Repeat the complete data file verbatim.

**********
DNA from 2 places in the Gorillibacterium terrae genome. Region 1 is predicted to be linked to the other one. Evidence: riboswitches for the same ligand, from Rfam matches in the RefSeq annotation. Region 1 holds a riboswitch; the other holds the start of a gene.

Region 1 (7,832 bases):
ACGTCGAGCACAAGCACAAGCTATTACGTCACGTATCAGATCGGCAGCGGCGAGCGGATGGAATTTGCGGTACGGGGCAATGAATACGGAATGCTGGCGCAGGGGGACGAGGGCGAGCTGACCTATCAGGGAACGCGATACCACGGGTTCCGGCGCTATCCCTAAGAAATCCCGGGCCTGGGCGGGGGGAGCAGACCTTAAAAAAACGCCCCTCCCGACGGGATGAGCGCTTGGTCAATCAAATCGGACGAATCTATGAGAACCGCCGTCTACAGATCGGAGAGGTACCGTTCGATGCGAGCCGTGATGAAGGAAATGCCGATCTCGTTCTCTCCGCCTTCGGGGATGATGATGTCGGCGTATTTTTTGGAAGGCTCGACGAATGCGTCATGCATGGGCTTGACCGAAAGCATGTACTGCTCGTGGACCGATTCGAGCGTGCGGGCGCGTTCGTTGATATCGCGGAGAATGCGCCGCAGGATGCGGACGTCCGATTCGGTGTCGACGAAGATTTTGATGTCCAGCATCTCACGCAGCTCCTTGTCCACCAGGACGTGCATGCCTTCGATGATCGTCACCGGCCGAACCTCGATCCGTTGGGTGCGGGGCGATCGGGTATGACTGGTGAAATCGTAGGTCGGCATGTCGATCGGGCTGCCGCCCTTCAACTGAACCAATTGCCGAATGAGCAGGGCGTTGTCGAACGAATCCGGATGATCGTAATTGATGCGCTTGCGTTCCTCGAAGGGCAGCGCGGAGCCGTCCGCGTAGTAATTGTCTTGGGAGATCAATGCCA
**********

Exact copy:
DNA from 2 places in the Gorillibacterium terrae genome. Region 1 is predicted to be linked to the other one. Evidence: riboswitches for the same ligand, from Rfam matches in the RefSeq annotation. Region 1 holds a riboswitch; the other holds the start of a gene.

Region 1 (7,832 bases):
ACGTCGAGCACAAGCACAAGCTATTACGTCACGTATCAGATCGGCAGCGGCGAGCGGATGGAATTTGCGGTACGGGGCAATGAATACGGAATGCTGGCGCAGGGGGACGAGGGCGAGCTGACCTATCAGGGAACGCGATACCACGGGTTCCGGCGCTATCCCTAAGAAATCCCGGGCCTGGGCGGGGGGAGCAGACCTTAAAAAAACGCCCCTCCCGACGGGATGAGCGCTTGGTCAATCAAATCGGACGAATCTATGAGAACCGCCGTCTACAGATCGGAGAGGTACCGTTCGATGCGAGCCGTGATGAAGGAAATGCCGATCTCGTTCTCTCCGCCTTCGGGGATGATGATGTCGGCGTATTTTTTGGAAGGCTCGACGAATGCGTCATGCATGGGCTTGACCGAAAGCATGTACTGCTCGTGGACCGATTCGAGCGTGCGGGCGCGTTCGTTGATATCGCGGAGAATGCGCCGCAGGATGCGGACGTCCGATTCGGTGTCGACGAAGATTTTGATGTCCAGCATCTCACGCAGCTCCTTGTCCACCAGGACGTGCATGCCTTCGATGATCGTCACCGGCCGAACCTCGATCCGTTGGGTGCGGGGCGATCGGGTATGACTGGTGAAATCGTAGGTCGGCATGTCGATCGGGCTGCCGCCCTTCAACTGAACCAATTGCCGAATGAGCAGGGCGTTGTCGAACGAATCCGGATGATCGTAATTGATGCGCTTGCGTTCCTCGAAGGGCAGCGCGGAGCCGTCCGCGTAGTAATTGTCTTGGGAGATCAATGCCA